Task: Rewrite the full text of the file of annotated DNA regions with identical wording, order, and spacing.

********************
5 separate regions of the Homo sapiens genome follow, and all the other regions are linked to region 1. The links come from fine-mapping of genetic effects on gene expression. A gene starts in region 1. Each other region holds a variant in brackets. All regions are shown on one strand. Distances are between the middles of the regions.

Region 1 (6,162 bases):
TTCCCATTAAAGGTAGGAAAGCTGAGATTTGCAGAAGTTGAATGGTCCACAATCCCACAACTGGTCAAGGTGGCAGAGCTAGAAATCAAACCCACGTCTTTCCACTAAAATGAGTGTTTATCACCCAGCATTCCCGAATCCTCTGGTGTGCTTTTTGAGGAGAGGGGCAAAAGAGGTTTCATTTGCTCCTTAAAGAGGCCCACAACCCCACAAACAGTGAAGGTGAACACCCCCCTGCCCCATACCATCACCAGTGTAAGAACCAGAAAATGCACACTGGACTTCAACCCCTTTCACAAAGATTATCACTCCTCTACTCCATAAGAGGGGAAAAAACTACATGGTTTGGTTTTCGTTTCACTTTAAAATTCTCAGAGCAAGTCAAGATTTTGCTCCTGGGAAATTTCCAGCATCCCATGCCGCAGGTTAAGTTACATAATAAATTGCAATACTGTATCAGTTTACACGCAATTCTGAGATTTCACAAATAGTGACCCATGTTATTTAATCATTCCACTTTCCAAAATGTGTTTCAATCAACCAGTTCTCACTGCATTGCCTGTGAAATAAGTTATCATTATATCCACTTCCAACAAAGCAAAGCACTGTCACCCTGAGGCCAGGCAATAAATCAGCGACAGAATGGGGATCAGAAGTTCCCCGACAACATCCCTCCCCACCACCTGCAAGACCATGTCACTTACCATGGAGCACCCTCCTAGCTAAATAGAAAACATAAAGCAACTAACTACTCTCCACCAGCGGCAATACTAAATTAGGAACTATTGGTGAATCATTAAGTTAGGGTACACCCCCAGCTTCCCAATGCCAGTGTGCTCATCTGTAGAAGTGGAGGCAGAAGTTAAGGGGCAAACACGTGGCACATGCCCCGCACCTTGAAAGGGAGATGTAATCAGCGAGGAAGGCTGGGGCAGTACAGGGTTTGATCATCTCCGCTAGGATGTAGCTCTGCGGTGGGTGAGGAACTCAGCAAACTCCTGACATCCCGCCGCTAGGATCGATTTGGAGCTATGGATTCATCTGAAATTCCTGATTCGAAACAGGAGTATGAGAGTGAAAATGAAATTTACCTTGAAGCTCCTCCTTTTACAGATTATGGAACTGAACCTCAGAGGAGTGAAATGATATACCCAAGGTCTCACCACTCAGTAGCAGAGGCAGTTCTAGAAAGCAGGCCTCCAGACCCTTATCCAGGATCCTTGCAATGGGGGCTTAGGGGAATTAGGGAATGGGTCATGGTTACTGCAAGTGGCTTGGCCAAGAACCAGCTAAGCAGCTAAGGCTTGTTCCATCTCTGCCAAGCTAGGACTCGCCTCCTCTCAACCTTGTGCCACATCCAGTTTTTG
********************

5 separate regions of the Homo sapiens genome follow, and all the other regions are linked to region 1. The links come from fine-mapping of genetic effects on gene expression. A gene starts in region 1. Each other region holds a variant in brackets. All regions are shown on one strand. Distances are between the middles of the regions.

Region 1 (6,162 bases):
TTCCCATTAAAGGTAGGAAAGCTGAGATTTGCAGAAGTTGAATGGTCCACAATCCCACAACTGGTCAAGGTGGCAGAGCTAGAAATCAAACCCACGTCTTTCCACTAAAATGAGTGTTTATCACCCAGCATTCCCGAATCCTCTGGTGTGCTTTTTGAGGAGAGGGGCAAAAGAGGTTTCATTTGCTCCTTAAAGAGGCCCACAACCCCACAAACAGTGAAGGTGAACACCCCCCTGCCCCATACCATCACCAGTGTAAGAACCAGAAAATGCACACTGGACTTCAACCCCTTTCACAAAGATTATCACTCCTCTACTCCATAAGAGGGGAAAAAACTACATGGTTTGGTTTTCGTTTCACTTTAAAATTCTCAGAGCAAGTCAAGATTTTGCTCCTGGGAAATTTCCAGCATCCCATGCCGCAGGTTAAGTTACATAATAAATTGCAATACTGTATCAGTTTACACGCAATTCTGAGATTTCACAAATAGTGACCCATGTTATTTAATCATTCCACTTTCCAAAATGTGTTTCAATCAACCAGTTCTCACTGCATTGCCTGTGAAATAAGTTATCATTATATCCACTTCCAACAAAGCAAAGCACTGTCACCCTGAGGCCAGGCAATAAATCAGCGACAGAATGGGGATCAGAAGTTCCCCGACAACATCCCTCCCCACCACCTGCAAGACCATGTCACTTACCATGGAGCACCCTCCTAGCTAAATAGAAAACATAAAGCAACTAACTACTCTCCACCAGCGGCAATACTAAATTAGGAACTATTGGTGAATCATTAAGTTAGGGTACACCCCCAGCTTCCCAATGCCAGTGTGCTCATCTGTAGAAGTGGAGGCAGAAGTTAAGGGGCAAACACGTGGCACATGCCCCGCACCTTGAAAGGGAGATGTAATCAGCGAGGAAGGCTGGGGCAGTACAGGGTTTGATCATCTCCGCTAGGATGTAGCTCTGCGGTGGGTGAGGAACTCAGCAAACTCCTGACATCCCGCCGCTAGGATCGATTTGGAGCTATGGATTCATCTGAAATTCCTGATTCGAAACAGGAGTATGAGAGTGAAAATGAAATTTACCTTGAAGCTCCTCCTTTTACAGATTATGGAACTGAACCTCAGAGGAGTGAAATGATATACCCAAGGTCTCACCACTCAGTAGCAGAGGCAGTTCTAGAAAGCAGGCCTCCAGACCCTTATCCAGGATCCTTGCAATGGGGGCTTAGGGGAATTAGGGAATGGGTCATGGTTACTGCAAGTGGCTTGGCCAAGAACCAGCTAAGCAGCTAAGGCTTGTTCCATCTCTGCCAAGCTAGGACTCGCCTCCTCTCAACCTTGTGCCACATCCAGTTTTTG